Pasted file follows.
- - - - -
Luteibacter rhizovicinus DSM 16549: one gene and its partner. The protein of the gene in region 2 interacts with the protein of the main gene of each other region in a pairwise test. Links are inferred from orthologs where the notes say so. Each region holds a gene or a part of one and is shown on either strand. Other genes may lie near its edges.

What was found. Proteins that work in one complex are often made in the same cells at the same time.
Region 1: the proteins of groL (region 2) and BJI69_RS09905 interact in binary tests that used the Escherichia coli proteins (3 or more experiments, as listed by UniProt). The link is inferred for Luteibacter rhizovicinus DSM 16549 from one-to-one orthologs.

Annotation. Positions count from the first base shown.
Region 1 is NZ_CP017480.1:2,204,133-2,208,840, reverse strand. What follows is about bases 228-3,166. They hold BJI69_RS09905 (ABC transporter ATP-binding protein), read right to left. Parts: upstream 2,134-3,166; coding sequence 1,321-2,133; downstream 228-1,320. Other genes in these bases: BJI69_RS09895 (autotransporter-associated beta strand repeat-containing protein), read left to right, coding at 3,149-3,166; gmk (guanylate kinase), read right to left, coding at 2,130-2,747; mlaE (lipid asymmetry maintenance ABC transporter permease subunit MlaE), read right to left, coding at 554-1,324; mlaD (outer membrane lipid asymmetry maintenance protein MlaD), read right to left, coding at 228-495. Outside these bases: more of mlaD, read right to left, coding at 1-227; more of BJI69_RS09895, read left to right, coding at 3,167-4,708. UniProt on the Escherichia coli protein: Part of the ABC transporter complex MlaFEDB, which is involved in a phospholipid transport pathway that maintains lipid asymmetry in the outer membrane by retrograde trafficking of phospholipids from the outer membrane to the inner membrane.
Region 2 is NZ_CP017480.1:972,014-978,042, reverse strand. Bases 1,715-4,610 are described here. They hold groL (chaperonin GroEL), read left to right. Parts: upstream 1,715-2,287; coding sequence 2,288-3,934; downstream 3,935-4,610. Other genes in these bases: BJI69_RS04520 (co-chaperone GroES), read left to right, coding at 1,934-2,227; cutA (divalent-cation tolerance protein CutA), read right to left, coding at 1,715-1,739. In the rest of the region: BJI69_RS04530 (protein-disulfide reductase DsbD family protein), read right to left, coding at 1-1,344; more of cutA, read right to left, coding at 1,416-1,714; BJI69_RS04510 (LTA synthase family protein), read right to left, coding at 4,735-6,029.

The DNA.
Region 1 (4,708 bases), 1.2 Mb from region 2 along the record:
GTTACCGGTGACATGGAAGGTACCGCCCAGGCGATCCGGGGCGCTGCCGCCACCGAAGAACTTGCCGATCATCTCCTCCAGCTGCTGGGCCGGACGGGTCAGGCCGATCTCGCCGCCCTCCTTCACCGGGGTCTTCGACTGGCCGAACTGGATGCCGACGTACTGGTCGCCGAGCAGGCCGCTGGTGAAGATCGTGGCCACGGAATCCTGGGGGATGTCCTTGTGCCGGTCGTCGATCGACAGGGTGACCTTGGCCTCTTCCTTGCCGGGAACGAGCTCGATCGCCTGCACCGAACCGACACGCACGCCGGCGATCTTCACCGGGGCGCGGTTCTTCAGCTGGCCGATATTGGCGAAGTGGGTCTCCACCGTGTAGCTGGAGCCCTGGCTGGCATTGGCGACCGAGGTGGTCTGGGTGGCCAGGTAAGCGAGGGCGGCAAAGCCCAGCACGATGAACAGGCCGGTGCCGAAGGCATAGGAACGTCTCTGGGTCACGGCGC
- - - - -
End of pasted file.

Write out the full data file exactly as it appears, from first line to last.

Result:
Luteibacter rhizovicinus DSM 16549: one gene and its partner. The protein of the gene in region 2 interacts with the protein of the main gene of each other region in a pairwise test. Links are inferred from orthologs where the notes say so. Each region holds a gene or a part of one and is shown on either strand. Other genes may lie near its edges.

What was found. Proteins that work in one complex are often made in the same cells at the same time.
Region 1: the proteins of groL (region 2) and BJI69_RS09905 interact in binary tests that used the Escherichia coli proteins (3 or more experiments, as listed by UniProt). The link is inferred for Luteibacter rhizovicinus DSM 16549 from one-to-one orthologs.

Annotation. Positions count from the first base shown.
Region 1 is NZ_CP017480.1:2,204,133-2,208,840, reverse strand. What follows is about bases 228-3,166. They hold BJI69_RS09905 (ABC transporter ATP-binding protein), read right to left. Parts: upstream 2,134-3,166; coding sequence 1,321-2,133; downstream 228-1,320. Other genes in these bases: BJI69_RS09895 (autotransporter-associated beta strand repeat-containing protein), read left to right, coding at 3,149-3,166; gmk (guanylate kinase), read right to left, coding at 2,130-2,747; mlaE (lipid asymmetry maintenance ABC transporter permease subunit MlaE), read right to left, coding at 554-1,324; mlaD (outer membrane lipid asymmetry maintenance protein MlaD), read right to left, coding at 228-495. Outside these bases: more of mlaD, read right to left, coding at 1-227; more of BJI69_RS09895, read left to right, coding at 3,167-4,708. UniProt on the Escherichia coli protein: Part of the ABC transporter complex MlaFEDB, which is involved in a phospholipid transport pathway that maintains lipid asymmetry in the outer membrane by retrograde trafficking of phospholipids from the outer membrane to the inner membrane.
Region 2 is NZ_CP017480.1:972,014-978,042, reverse strand. Bases 1,715-4,610 are described here. They hold groL (chaperonin GroEL), read left to right. Parts: upstream 1,715-2,287; coding sequence 2,288-3,934; downstream 3,935-4,610. Other genes in these bases: BJI69_RS04520 (co-chaperone GroES), read left to right, coding at 1,934-2,227; cutA (divalent-cation tolerance protein CutA), read right to left, coding at 1,715-1,739. In the rest of the region: BJI69_RS04530 (protein-disulfide reductase DsbD family protein), read right to left, coding at 1-1,344; more of cutA, read right to left, coding at 1,416-1,714; BJI69_RS04510 (LTA synthase family protein), read right to left, coding at 4,735-6,029.

The DNA.
Region 1 (4,708 bases), 1.2 Mb from region 2 along the record:
GTTACCGGTGACATGGAAGGTACCGCCCAGGCGATCCGGGGCGCTGCCGCCACCGAAGAACTTGCCGATCATCTCCTCCAGCTGCTGGGCCGGACGGGTCAGGCCGATCTCGCCGCCCTCCTTCACCGGGGTCTTCGACTGGCCGAACTGGATGCCGACGTACTGGTCGCCGAGCAGGCCGCTGGTGAAGATCGTGGCCACGGAATCCTGGGGGATGTCCTTGTGCCGGTCGTCGATCGACAGGGTGACCTTGGCCTCTTCCTTGCCGGGAACGAGCTCGATCGCCTGCACCGAACCGACACGCACGCCGGCGATCTTCACCGGGGCGCGGTTCTTCAGCTGGCCGATATTGGCGAAGTGGGTCTCCACCGTGTAGCTGGAGCCCTGGCTGGCATTGGCGACCGAGGTGGTCTGGGTGGCCAGGTAAGCGAGGGCGGCAAAGCCCAGCACGATGAACAGGCCGGTGCCGAAGGCATAGGAACGTCTCTGGGTCACGGCGC